US germ control laboratory creates test for pre-infectious Covid-19 carriers | News from the world

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While pre-infectious detection would improve the effectiveness of testing and traceability programs as governments around the world ease blockages, Darpa warned that he must wait until FDA approval is granted and that the test can be put into practice to prove exactly how early it can get the virus.

“The goal of the research is to develop and validate an early host blood response diagnostic test for Covid,” said Professor Stuart Sealfon, who leads the research team at Mount Sinai Hospital in New York.

He said the test approach, which examines the body’s response to the fight against Covid-19, should produce results sooner than current tests on the nose that drive out the virus itself. “Because the immune response to infection develops immediately after infection, a Covid signature should provide a more sensitive diagnosis of Covid infection sooner,” he told The Guardian.

The research behind the test development will eventually be made public, with collaborating teams from Mount Sinai, Duke University and Princeton medical schools expected to publish online, allowing scientists around the world to try similar methods.

If the EUA is granted, the test is expected to start rolling out in the United States in the second half of May. Approval is not guaranteed, but Darpa scientists are enthusiastic about the potential impact as governments release blockages amid concerns over controlling potential second wave epidemics.


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“We are all extremely excited. We want to deploy this test as quickly as possible, but at the same time share it with others who may want to implement it in their own country, “said Dr. Eric Van Gieson, who implemented the characterization program and Darpa epigenetic observation (Echo). last year to diagnose victims of biological warfare, and redirected it to focus on Covid-19. Epigenetics examines a set of controls on genes that can respond to the environment.

The hope that the test could detect carriers before they become infectious is based on previous research on other viruses, although Sealfon said it remains “unknown” for Covid-19.

“We have evidence that the diagnosis occurs within the first 24 hours for influenza and an adenovirus,” said Van Gieson. “We are still proving it with Covid-19. That said, we should know very soon after the EUA. He sees the potential for the United States to run up to a million tests a day, starting with 100,000 a day in May.

The test would increase the possibility of isolating pre-infectious cases and closing the chains of transmission. It could also significantly reduce quarantine periods for those exposed to Covid-19 spreaders, allowing them to return to work within a few days. “There could be exceptional demand,” said Chris Linthwaite, chief executive officer of Fluidigm, a California-based life sciences technology company that is part of the project, who believes that frequent testing can help manage the workforce. when they return to offices, warehouses and factories.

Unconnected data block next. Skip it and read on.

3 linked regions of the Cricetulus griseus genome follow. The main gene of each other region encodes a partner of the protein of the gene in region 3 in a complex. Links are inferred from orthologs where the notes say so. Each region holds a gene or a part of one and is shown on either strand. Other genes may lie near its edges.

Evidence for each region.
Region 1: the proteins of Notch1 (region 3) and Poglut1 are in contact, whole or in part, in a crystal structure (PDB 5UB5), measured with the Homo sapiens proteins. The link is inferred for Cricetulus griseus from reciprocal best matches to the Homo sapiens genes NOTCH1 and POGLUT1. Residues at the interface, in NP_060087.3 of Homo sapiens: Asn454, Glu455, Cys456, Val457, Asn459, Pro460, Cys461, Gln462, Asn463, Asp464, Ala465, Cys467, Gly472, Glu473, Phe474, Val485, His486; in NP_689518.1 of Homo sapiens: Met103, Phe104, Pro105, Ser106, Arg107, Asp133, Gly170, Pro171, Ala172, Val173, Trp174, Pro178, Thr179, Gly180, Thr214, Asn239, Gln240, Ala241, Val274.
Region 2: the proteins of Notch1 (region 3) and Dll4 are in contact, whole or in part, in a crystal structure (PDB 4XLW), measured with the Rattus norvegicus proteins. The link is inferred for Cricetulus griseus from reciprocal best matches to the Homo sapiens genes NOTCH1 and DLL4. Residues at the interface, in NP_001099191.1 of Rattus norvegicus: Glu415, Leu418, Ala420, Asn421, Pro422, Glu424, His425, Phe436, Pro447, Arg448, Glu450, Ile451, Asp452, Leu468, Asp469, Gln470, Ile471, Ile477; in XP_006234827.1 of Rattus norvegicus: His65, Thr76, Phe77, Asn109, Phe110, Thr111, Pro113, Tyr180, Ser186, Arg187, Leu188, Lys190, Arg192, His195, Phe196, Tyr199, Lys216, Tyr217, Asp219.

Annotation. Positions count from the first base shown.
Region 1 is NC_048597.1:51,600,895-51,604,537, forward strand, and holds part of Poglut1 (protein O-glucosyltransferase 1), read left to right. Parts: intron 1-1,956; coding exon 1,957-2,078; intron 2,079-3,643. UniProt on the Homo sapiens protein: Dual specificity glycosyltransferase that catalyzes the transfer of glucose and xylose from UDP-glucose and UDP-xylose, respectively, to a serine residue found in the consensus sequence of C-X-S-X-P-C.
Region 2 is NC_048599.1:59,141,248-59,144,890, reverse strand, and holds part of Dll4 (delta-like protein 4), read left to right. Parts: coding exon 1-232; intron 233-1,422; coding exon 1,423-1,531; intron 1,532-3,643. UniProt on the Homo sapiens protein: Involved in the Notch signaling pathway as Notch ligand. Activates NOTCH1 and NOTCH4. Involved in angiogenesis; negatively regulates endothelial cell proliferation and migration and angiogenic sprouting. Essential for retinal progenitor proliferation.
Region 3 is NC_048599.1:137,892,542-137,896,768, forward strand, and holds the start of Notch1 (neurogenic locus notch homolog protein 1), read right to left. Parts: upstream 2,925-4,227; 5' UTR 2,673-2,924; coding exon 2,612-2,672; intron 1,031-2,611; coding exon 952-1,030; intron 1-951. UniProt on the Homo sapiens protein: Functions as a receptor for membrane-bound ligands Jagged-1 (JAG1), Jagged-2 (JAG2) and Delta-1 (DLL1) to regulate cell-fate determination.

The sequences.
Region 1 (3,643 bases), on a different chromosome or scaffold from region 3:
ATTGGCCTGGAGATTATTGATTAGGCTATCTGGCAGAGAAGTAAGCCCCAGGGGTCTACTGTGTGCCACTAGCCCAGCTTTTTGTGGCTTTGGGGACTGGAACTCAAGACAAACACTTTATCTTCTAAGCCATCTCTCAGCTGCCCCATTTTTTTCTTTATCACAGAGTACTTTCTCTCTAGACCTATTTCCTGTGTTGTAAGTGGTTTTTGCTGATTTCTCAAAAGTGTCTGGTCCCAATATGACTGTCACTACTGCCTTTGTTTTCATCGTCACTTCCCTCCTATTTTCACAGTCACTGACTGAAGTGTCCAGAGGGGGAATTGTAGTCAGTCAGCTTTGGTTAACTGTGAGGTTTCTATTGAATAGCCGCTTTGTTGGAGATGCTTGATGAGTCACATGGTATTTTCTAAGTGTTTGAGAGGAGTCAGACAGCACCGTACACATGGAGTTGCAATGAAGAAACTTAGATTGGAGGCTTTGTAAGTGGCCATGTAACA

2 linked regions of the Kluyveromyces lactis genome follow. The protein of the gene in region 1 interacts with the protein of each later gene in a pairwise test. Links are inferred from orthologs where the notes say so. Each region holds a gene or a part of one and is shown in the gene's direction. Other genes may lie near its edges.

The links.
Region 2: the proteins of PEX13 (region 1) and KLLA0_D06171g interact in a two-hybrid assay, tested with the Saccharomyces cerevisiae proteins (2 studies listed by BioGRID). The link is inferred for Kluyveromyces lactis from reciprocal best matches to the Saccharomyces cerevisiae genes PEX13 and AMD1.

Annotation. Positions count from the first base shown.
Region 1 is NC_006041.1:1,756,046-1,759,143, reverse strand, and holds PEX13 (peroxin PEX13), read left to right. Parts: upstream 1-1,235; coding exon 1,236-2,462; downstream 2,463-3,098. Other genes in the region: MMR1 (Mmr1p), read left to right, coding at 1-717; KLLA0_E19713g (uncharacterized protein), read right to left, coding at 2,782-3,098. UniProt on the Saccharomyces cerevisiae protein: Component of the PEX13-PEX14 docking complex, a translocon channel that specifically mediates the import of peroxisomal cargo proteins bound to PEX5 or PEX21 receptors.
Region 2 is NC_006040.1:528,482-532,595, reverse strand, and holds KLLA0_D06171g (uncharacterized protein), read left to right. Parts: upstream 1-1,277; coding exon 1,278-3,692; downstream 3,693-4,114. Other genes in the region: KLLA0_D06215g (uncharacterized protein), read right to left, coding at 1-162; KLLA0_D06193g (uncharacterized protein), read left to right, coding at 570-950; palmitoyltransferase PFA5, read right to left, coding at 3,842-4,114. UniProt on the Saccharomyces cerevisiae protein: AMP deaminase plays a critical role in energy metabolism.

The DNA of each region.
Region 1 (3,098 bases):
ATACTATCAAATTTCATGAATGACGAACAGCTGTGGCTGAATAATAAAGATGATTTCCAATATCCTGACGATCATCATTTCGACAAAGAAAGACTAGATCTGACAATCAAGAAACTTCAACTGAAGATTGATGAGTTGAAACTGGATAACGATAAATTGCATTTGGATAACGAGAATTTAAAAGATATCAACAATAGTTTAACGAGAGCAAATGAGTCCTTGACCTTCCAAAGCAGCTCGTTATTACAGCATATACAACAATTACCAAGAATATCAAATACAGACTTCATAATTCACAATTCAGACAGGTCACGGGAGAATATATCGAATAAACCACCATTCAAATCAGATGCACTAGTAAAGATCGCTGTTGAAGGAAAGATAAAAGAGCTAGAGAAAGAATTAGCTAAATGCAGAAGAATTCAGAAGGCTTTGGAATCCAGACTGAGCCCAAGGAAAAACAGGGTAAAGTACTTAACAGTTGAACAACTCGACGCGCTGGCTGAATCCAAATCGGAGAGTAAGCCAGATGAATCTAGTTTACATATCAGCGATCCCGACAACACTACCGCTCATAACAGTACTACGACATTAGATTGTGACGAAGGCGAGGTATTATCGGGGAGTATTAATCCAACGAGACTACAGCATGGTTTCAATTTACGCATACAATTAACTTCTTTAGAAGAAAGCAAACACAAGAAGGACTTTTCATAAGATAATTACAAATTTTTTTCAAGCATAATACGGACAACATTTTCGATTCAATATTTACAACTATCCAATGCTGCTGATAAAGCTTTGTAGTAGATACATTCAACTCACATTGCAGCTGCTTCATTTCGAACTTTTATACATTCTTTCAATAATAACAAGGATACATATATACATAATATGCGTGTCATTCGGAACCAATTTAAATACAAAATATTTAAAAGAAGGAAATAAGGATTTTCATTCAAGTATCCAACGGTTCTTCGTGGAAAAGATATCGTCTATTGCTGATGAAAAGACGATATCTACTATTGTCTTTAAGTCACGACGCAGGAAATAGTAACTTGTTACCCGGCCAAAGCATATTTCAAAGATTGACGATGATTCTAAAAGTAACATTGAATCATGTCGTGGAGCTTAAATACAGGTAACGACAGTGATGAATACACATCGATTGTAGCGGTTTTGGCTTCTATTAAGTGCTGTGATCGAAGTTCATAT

The British government announced two weeks ago that it would relaunch a contact tracing program that was abandoned at the start of the epidemic. Britain’s stated goal was 100,000 tests per day by the end of April. France announced Tuesday that it would test 700,000 people a week, including those without symptoms.

Other countries like South Korea, Australia and New Zealand already have effective tracking systems, but they would be strengthened if carriers could be detected early.


Coronavirus tests: how they work and what they show

Darpa experts also see the potential to improve protocols for protecting health and other workers in high-risk jobs, as well as those in relatively self-sufficient or isolated communities such as nursing homes and prisons or on board ships.

The test uses the same polymerase chain reaction (PCR) machines as those used to check the nasal swabs from people suspected of having the virus. “It’s a simple adjustment,” said Van Gieson. “The infrastructure is already there. “

The usage limitations are similar to those already faced by countries like Great Britain and depend on PCR capacity, stocks of chemical reagents and logistics. Results may take an hour or more if samples are to be sent to laboratories.

Like the viral test, the new blood test looks for a type of molecule called RNA. In this case, it is messenger RNA (mRNA). “Target mRNA is part of the immune response to viral infection,” said Sealfon. “The mRNA expression levels really adjust due to the presence of Covid-19. Understanding the immune response is essential to fighting Covid-19. “

Covid-19 is believed to incubate for approximately five days, at which point people are expected to become infectious. It is also at this point that the virus can be detected by current nose sampling tests. “They do the work, they just don’t tell you that someone is sick until maybe four days later [new test]Said Von Gieson.

Research shows accuracy levels above 95%. “This is something that will need to be constantly monitored as it will inevitably move up or down,” said Van Gieson.

Blood samples are more difficult to collect than nasal swabs, but can be more reliable. The swab test can be difficult because it requires taking a sample deep inside the nose.

“It can throw a lot of false negatives,” said Professor Lawrence Young of the University of Warwick, adding that recent studies showing low reliability were likely due to poor sampling of the swabs. “I was very concerned about the images broadcast on television about the driving tests. Something that you could reliably measure in the blood could be a good thing. “

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